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商业 - 科技

无人驾驶汽车蓄势待发

Brian Dumaine 2012年11月14日

自驾汽车时代即将到来。届时,卡车可以组队自动跑长途运输;人们上下班的路上可以不用管车,干自己的活。就算聚会喝醉了也没事,车会自己把我们送回家。但是,一旦出了交通事故,到底是司机、还是汽车厂商,又或者说编写自动驾驶程序的软件公司来承担责任?这是个问题。

谷歌的无人驾驶车队已经行使了30万英里,这一数字还在不断升高。

    如今谷歌(Google)已经证明,自驾汽车可以行驶30万英里而不出现任何差错。说起来,这辆车在停车场确实曾发生过一起小摩擦,但当时是驾驶员在操作。这辆改装过的丰田普锐斯的车顶上集成了GPS、雷达和3D测绘相机技术,因而可以实时“看到”交通信号、道路情况和行人,令人印象深刻。从事这项研究的并不只有谷歌。2010年,四辆无人驾驶汽车参加了VisLab州际自驾汽车挑战赛,从意大利的帕尔马一路开到中国的上海世博会(the World Expo in Shanghai)会场,全程长达8,077英里。美国的加利福尼亚州上个月通过立法允许自驾汽车上路,成为第三个通过类似法律的州。(但目前还有个问题:法律要求必须有人坐在驾驶座上,随时准备在紧急关头接管汽车。)10月份,日产发布了聆风(Leaf)车型的自驾原型款,并表示该车将于2015年上市。通用汽车(GM)、福特汽车(Ford)、丰田(Toyota)和宝马公司(BMW)也在测试类似的车型。美国乔治华盛顿大学交通安全与防护计划(George Washington University's Transportation Safety and Security Program)负责人阿兹姆•埃斯坎达里安指出:“相关科技依然存在,但成本必须降下来。10到15年之后,人们会看到很多这种汽车。”

    不过,关于自驾汽车将如何影响商业世界,如何改变包括汽车厂商、汽车保险公司、运输公司和钢铁厂商在内的各行各业,以及在这一过程中谁将得益谁将受损,相关的分析还很少。这类汽车还可以促进燃油效率的提高。例如,GPS可以发现空余的停车位。据美国麻省理工学院媒体实验室(MIT Media Lab)发布的一份报告,“在拥堵严重的都市地区,约有40%的汽油浪费在了驾车族寻找车位的过程中。”

    专家认为,自驾汽车会提高生产力。根据毕马威(KPMG)和汽车研究中心(Center for Automotive Research)联合发布的一份关于自驾汽车的新报告,如今美国上班族平均每年在方向盘后面花去250个小时。如果所有这些时间可以用于回复电邮或(合法地)发送短信,而汽车可以自己驶向目的地,情况会怎么样?它在防范事故方面自驾车也有优势。想像一下吧,刚刚在公司假日派对上喝得东倒西歪的员工们被各自的汽车送回家。

    卡车运输行业也可能深深受益于这一科技。可以描绘这样一幅图景:排成长列或曰“车队”的自动驾驶的、18轮大卡车在州级高速公路上的特殊车道上以每小时100英里的速度呼啸而过,彼此之间的距离只有12英寸。汽车研究中心的专家理查德•华莱士估计,自驾卡车可以将燃油效率提高15%~20%。“没有驾驶员,意味着不用停车加油或补给食品,也不会有人整夜开着空调在车内睡觉。”

    在劳动力短缺的偏远地带,矿业公司可用庞大的卡车运输数以吨计的矿石,而无需操作员掌控方向盘。事实上,矿业巨头力拓(Rio Tinto)已经在澳大利亚西部部署了这种车辆。由于不再需要驾驶人员,每辆卡车每年可以节省多达10万美元的成本。

    现在的汽车已经包含约1亿条电脑代码,用以运行引擎、电子制动与转向系统以及相当于自驾汽车先驱的一些功能,比如车道偏航提醒系统和牵引力控制系统——可接管制动与转向以防打滑。随着汽车变得越来越自动化,软件需求也会随之增长,这对谷歌和英特尔(Intel,该芯片厂商正投入1亿美元,开发自驾汽车所用的电子设备)来说是好消息。

    Google has now proved that a self-driving car can travel more than 300,000 miles without a mishap. Well, it did suffer a parking-lot fender-bender -- but a human was at the wheel. Its customized Toyota Priuses use an impressive combination of GPS, radar, and a 3-D mapping camera on the car's roof that "sees" traffic signals, road lanes, and pedestrians in real time. Google (GOOG) is not alone. In 2010, as part of the VisLab Intercontinental Autonomous Challenge, four driverless electric vans made the 8,077-mile drive from Parma, Italy, to the World Expo in Shanghai. Last month California became the third state, after Nevada and Florida, to make self-driving vehicles street legal. (The catch, for now, is that a human must sit in the driver's seat, ready to take over in an emergency.) In October, Nissan revealed a self-driving prototype of its Leaf that the car maker says could hit the market by 2015. GM (GM), Ford (F), Toyota (TM), and BMW are experimenting with similar models. AzimEskandarian, the director of George Washington University's Transportation Safety and Security Program, says that "the technology is here, but the cost needs to come down. In 10 or 15 years you'll see a lot more of these cars."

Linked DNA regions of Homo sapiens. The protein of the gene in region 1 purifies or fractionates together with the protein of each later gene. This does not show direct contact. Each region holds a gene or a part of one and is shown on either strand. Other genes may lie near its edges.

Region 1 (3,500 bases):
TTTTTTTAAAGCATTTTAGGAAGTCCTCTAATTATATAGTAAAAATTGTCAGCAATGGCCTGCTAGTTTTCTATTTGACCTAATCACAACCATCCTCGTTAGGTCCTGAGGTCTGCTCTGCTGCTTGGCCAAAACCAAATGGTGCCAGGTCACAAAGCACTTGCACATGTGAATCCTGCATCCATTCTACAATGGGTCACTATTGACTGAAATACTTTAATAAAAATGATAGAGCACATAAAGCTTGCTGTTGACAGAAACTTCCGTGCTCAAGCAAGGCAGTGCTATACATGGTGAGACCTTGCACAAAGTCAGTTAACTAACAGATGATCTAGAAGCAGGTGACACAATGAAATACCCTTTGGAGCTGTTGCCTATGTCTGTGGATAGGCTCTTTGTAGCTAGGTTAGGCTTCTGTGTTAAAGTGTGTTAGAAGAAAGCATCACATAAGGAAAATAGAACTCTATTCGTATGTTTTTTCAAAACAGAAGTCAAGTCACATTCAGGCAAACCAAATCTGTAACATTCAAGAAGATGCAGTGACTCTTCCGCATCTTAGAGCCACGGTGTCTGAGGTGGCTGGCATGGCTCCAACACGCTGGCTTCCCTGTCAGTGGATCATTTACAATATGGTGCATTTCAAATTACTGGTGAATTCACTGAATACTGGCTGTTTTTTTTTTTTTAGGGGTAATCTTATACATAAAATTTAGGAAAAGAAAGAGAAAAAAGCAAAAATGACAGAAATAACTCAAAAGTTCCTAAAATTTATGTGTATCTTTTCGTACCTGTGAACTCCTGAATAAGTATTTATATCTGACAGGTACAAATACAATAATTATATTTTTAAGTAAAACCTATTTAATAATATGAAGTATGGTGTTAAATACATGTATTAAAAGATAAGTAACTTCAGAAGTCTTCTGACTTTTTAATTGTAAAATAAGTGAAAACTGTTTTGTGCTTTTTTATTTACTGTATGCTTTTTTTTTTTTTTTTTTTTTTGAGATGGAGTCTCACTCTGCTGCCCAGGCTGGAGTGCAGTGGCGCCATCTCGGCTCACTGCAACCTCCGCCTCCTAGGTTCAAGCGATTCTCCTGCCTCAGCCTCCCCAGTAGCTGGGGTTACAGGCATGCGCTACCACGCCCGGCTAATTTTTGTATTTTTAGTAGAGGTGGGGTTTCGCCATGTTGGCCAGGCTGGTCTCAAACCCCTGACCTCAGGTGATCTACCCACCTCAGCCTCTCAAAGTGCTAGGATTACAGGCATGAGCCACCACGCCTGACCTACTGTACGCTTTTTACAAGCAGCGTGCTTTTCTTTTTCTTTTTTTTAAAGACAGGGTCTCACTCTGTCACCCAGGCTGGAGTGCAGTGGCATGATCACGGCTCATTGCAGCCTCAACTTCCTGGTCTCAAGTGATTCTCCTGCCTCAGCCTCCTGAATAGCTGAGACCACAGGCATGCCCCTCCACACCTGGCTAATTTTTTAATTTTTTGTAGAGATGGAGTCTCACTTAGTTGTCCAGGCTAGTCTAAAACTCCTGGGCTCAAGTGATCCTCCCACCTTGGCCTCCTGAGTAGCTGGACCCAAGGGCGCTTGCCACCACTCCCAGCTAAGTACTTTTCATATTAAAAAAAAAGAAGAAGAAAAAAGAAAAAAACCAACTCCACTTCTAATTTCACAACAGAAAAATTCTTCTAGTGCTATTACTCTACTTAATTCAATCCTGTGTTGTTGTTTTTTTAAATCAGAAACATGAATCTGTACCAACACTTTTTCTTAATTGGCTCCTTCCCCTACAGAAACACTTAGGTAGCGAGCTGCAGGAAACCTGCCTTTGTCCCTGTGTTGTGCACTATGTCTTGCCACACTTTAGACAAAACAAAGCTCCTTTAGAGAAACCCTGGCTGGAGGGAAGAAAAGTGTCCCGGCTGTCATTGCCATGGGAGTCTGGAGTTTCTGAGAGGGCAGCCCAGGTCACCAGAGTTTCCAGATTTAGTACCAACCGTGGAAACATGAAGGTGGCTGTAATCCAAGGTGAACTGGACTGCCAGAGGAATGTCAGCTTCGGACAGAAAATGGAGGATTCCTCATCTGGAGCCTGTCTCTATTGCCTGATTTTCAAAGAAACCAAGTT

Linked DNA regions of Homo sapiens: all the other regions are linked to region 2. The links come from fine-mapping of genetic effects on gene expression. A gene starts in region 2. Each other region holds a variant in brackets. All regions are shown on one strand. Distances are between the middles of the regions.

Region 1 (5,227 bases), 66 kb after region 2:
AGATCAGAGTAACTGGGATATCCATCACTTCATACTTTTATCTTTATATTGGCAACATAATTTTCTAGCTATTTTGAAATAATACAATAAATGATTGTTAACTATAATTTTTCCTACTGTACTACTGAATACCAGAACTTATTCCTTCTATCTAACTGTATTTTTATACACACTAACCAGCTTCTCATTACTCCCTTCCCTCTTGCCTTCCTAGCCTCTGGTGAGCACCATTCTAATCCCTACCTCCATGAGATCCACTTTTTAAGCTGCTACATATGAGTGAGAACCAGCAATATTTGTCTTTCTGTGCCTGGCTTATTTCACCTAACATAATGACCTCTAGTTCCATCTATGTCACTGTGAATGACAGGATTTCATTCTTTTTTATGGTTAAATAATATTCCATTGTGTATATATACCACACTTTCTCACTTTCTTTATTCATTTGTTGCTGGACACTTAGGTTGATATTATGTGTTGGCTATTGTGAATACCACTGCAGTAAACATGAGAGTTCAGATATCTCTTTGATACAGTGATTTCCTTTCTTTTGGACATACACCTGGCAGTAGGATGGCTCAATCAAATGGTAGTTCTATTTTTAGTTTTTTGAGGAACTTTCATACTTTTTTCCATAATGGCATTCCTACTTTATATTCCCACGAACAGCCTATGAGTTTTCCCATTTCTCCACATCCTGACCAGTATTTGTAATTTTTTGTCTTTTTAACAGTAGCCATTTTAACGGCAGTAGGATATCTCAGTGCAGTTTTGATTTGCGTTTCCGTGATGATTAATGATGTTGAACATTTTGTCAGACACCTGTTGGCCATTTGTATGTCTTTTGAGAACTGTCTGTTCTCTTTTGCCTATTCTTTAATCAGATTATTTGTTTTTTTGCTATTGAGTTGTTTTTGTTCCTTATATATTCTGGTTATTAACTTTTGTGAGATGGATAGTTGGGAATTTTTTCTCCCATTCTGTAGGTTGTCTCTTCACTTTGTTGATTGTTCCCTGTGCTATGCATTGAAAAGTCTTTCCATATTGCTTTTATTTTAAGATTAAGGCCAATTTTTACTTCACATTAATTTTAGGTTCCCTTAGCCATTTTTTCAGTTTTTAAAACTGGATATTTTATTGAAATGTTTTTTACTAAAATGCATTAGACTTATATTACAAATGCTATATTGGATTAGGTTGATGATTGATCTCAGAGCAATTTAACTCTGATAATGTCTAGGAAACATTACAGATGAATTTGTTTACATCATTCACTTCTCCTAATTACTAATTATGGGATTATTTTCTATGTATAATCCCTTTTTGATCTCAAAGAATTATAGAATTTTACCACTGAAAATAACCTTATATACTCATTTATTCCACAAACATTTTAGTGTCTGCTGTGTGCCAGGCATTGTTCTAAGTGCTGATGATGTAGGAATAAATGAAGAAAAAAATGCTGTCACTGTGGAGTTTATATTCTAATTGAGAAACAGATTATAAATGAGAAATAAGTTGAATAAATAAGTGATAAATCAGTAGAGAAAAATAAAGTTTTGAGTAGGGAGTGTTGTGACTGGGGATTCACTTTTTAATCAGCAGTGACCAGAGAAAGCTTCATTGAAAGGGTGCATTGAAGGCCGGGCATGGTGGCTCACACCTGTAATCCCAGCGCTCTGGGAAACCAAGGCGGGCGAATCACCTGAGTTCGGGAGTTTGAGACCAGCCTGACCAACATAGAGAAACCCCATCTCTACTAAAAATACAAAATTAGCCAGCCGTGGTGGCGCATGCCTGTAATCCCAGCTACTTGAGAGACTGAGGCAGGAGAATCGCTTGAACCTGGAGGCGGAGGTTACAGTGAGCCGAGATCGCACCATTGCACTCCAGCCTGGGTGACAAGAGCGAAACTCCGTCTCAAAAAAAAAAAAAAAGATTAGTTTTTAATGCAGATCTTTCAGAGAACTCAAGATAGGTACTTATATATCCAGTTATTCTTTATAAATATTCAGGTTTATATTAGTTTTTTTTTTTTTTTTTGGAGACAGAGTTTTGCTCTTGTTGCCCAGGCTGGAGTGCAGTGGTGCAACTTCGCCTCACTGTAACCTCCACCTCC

There has, however, been little thought about how autonomous vehicles might impact business and alter industries ranging from car makers to auto insurers to transport companies to steel fabricators, and in the process leave a trail of winners and losers. These vehicles could also help boost fuel efficiency. For instance, GPS could identify empty parking spaces. A report published by the MIT Media Lab states, "In congested urban areas, about 40% of total gasoline use is in cars looking for parking."

    Experts believe self-driving cars will increase productivity. According to a new report on self-driving cars by KPMG and the Center for Automotive Research, the average American commuter now spends 250 hours a year behind the wheel of a vehicle. What if those hours were spent answering e-mails or (legally) sending texts as the car drove itself? There are liability advantages too. Imagine tipsy employees driven home by their car from the office holiday party.

    The technology could be a boon to the trucking industry. Picture long lines, or "platoons," of self-driving 18-wheelers, 12 inches apart, speeding down a special lane on the Interstate at 100 mph. Richard Wallace, of the Center for Automotive Research, estimates that self-driving trucks would boost fuel efficiency by 15% to 20%. "No drivers, no stops for fuel and food, and no one sleeping overnight in the cab with the air conditioning running," he says.

    In remote areas, where labor is scarce, mining companies can use giant trucks carrying tons of ore without an operator at the seat. The mining giant Rio Tinto, in fact, has deployed exactly this kind of vehicle in Western Australia. Because it no longer needs drivers, it saves as much as $100,000 a year per truck.

    Cars already contain roughly 100 million lines of computer code to run engines, electric braking and steering systems, and features that are precursors of self-driving cars, such as lane warning systems and traction control, in which cars take over braking and steering to avoid skids. As cars become more autonomous, software needs will increase -- which is good news for Google and Intel (INTC) (the chipmaker is investing $100 million in electronics for autonomous vehicles).

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